by Douglas Allan
Revised June 2015
“Ah! Wellington ought to light a fine candle to old Blucher.
Without him, I don’t know where His Grace, as they call him,
would be; but as for me, I certainly wouldn’t be here.”
– Napoleon on St. Helena
Shortly after originally publishing a version of the above article several years ago, a member offered a formidable rebuttal, summarizing commonly accepted “facts” which profoundly disagreed with my contentions. He ended with the comment (I paraphrase) that my revisionism notwithstanding, historical consensus was just that, and for good reason.
Alas, I can no longer find the rebuttal, but I found my response to the overall criticisms by that worthy member and many others for the last two centuries. Let’s look some more at those events, shall we?
The first demurrer concerned my conclusion that the French won at Quatre Bras; that my conclusion was, “absolutely false”. This opinion was based on the common assumption that “Ney was trying to capture the crossroads of Quatre Bras”, and that having “failed” in this “goal” (i.e. the British spent the night after the battle at Quatre Bras and Ney did pull back), that Ney had lost the battle.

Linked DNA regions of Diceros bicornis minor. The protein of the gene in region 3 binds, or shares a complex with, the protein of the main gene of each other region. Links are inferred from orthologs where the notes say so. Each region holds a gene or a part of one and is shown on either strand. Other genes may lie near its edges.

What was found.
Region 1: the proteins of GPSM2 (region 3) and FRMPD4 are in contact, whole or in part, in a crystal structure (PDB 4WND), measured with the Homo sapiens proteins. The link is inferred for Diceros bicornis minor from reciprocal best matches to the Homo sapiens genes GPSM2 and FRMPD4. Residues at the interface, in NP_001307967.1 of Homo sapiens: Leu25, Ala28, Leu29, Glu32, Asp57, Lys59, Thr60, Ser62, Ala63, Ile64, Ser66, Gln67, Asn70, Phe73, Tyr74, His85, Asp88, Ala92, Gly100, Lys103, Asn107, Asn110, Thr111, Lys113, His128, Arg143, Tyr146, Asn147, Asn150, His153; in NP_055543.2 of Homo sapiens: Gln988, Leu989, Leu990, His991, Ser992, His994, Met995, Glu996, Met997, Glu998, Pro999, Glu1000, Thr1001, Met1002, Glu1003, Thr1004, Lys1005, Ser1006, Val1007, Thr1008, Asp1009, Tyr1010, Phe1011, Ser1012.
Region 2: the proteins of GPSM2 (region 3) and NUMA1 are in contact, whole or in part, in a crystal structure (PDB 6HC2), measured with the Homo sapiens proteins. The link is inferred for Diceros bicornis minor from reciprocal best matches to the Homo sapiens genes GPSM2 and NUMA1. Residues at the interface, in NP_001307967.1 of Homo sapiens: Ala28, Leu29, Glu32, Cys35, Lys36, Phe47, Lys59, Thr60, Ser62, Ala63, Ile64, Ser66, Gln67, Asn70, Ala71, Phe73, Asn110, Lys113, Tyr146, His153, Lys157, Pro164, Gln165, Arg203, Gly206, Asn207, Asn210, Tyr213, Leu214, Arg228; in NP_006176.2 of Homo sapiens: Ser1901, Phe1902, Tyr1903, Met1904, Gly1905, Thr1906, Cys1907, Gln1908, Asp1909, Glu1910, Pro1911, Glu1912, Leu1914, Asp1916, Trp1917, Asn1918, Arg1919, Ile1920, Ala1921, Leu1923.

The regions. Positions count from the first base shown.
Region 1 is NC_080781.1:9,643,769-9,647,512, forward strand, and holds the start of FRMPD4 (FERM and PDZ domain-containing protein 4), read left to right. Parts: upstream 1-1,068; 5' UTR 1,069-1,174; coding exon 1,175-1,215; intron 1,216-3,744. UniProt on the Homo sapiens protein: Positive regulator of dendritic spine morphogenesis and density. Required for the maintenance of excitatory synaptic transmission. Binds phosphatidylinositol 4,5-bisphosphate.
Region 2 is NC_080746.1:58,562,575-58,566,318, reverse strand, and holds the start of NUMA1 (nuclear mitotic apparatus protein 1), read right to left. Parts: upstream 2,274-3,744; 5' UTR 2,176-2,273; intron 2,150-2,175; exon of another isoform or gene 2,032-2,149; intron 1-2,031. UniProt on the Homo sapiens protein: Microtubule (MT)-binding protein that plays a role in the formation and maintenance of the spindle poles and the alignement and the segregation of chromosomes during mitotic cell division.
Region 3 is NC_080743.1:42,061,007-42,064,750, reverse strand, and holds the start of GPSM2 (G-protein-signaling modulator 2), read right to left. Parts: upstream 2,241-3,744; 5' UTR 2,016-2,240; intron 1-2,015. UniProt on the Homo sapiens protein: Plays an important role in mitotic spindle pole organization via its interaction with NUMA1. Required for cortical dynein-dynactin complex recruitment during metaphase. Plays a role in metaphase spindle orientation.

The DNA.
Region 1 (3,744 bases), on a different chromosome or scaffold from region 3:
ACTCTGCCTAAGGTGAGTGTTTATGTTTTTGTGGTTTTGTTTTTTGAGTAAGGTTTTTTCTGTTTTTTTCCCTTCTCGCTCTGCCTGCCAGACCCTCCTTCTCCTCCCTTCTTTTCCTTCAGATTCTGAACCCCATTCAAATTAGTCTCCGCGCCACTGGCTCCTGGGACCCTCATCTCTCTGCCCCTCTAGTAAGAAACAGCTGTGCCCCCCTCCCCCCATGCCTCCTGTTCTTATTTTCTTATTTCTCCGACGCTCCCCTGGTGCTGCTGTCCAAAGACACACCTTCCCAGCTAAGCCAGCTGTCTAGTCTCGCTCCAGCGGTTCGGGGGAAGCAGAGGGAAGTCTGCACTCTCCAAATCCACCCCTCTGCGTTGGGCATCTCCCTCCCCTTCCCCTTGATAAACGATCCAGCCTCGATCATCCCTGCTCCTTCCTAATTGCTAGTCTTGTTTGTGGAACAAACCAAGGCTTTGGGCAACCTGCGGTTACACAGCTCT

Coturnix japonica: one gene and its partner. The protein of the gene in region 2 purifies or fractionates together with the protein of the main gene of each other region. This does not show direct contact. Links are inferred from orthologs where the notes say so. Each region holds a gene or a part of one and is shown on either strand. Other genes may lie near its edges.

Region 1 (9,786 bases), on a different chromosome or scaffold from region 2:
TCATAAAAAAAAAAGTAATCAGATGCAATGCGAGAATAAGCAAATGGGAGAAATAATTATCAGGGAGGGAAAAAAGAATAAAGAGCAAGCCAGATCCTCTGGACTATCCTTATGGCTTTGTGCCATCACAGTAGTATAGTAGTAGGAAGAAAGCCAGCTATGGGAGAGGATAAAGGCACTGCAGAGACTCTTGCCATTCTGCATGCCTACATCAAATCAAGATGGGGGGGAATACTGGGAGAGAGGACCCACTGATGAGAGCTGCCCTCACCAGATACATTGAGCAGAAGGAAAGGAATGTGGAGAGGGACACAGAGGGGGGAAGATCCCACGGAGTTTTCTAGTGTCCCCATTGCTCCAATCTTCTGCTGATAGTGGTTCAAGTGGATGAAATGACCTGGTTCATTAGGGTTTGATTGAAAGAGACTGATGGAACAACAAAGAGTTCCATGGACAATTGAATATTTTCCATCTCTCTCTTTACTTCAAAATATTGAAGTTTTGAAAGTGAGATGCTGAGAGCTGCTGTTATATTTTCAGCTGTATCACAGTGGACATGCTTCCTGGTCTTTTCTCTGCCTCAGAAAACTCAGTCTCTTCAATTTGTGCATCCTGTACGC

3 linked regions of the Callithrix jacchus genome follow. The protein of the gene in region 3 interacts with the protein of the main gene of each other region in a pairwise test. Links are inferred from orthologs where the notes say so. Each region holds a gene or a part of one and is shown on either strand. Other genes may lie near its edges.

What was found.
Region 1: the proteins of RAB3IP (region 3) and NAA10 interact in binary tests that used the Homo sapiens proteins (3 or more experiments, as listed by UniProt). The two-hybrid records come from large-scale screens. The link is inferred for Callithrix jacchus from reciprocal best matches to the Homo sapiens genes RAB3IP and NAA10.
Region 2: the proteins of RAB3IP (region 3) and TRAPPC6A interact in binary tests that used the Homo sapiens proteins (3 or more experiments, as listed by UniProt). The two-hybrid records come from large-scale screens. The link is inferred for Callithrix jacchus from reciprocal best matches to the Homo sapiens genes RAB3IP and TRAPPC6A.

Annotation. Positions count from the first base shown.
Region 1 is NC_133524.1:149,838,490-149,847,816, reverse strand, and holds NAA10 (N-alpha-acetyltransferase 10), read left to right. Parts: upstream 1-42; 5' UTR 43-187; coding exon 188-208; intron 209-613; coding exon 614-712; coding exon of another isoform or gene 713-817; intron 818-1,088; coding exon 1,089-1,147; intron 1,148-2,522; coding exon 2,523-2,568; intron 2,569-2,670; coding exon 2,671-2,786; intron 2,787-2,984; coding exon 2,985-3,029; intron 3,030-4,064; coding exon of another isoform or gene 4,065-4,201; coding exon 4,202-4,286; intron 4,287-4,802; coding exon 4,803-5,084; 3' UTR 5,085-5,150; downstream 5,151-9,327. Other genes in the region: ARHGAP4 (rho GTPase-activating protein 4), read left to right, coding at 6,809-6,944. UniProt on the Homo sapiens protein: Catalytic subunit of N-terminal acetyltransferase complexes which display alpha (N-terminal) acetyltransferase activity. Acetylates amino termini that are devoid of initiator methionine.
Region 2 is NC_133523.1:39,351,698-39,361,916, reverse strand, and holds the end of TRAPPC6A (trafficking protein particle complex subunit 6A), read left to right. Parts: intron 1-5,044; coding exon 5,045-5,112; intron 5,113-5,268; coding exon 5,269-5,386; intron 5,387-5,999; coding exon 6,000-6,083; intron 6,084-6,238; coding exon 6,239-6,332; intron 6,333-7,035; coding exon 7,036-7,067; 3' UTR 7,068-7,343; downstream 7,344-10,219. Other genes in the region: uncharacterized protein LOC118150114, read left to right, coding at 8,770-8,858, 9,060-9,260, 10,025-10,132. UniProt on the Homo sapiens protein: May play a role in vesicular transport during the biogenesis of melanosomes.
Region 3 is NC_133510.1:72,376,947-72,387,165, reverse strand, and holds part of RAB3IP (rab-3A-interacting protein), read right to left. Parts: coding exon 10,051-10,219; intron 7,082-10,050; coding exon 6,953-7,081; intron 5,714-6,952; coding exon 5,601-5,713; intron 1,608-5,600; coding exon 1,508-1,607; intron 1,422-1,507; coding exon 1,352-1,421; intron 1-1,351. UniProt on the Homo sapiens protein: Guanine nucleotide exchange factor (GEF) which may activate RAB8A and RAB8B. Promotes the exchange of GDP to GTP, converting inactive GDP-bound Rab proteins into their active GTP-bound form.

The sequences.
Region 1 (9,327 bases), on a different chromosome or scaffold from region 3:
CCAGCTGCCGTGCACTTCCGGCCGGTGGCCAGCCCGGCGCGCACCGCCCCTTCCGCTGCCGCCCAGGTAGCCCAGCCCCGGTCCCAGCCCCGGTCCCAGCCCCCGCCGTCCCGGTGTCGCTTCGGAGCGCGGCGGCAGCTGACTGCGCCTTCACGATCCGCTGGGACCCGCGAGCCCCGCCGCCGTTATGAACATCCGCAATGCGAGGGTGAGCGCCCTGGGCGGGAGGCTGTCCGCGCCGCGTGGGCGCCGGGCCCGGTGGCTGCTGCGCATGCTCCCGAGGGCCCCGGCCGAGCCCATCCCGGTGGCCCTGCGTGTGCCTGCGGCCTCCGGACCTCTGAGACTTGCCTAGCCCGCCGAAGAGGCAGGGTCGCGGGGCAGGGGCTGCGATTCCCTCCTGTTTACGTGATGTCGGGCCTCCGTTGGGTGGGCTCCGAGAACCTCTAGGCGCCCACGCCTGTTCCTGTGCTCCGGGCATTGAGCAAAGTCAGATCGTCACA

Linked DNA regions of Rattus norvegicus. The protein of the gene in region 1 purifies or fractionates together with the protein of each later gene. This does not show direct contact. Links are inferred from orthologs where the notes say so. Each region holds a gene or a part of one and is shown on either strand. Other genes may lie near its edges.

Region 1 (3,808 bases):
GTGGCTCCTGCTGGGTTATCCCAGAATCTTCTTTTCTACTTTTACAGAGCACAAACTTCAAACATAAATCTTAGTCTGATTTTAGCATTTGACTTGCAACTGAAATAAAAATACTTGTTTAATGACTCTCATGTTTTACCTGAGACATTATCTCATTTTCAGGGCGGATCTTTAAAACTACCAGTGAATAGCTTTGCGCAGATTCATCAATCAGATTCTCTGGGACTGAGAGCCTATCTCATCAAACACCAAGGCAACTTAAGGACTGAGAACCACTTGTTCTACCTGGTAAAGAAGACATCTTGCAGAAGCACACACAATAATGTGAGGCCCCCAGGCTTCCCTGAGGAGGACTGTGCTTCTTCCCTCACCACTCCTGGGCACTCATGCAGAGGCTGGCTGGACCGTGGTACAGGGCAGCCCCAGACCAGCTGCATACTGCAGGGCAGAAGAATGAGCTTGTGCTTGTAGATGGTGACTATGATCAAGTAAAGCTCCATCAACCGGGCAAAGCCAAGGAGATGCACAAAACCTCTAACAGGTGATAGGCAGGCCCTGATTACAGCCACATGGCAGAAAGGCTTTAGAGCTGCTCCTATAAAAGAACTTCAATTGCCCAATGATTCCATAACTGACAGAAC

Some background: Napoleon had initially determined to attack the English first; however, when faced with the entire Prussian army, he and Soult quickly adjusted to the circumstances. Napoleon originally required Ney to, in Dr. Chandler’s telling for example, “hold himself in readiness for an immediate advance toward Brussels – once the reserve reached him, and once the Emperor’s mind was finally made up.” (1)
It took until 8:00-8:30 for these orders to be sent, and a few more hours until Ney received them. Chandler claims that, “almost unbelievably, it was not until 11:00 a.m. that Ney issued any orders at all.” He then answers his own accusation by noting that Ney wouldn’t have received his initial written orders until about that time!
Napoleon hadn’t been ready to commit either of his wings until he knew the Prussian decision – a prudent judgment. Ney was not to commit until given actual written orders from the Emperor. (He’s even been bitterly criticized by historians for letting his men rest in the meantime!) But the strategic situation had dramatically changed. The Prussians had (somewhat surprisingly) decided to fight, and the Emperor therefore completely reversed his strategy, with Soult charged with implementing an entirely new plan of battle.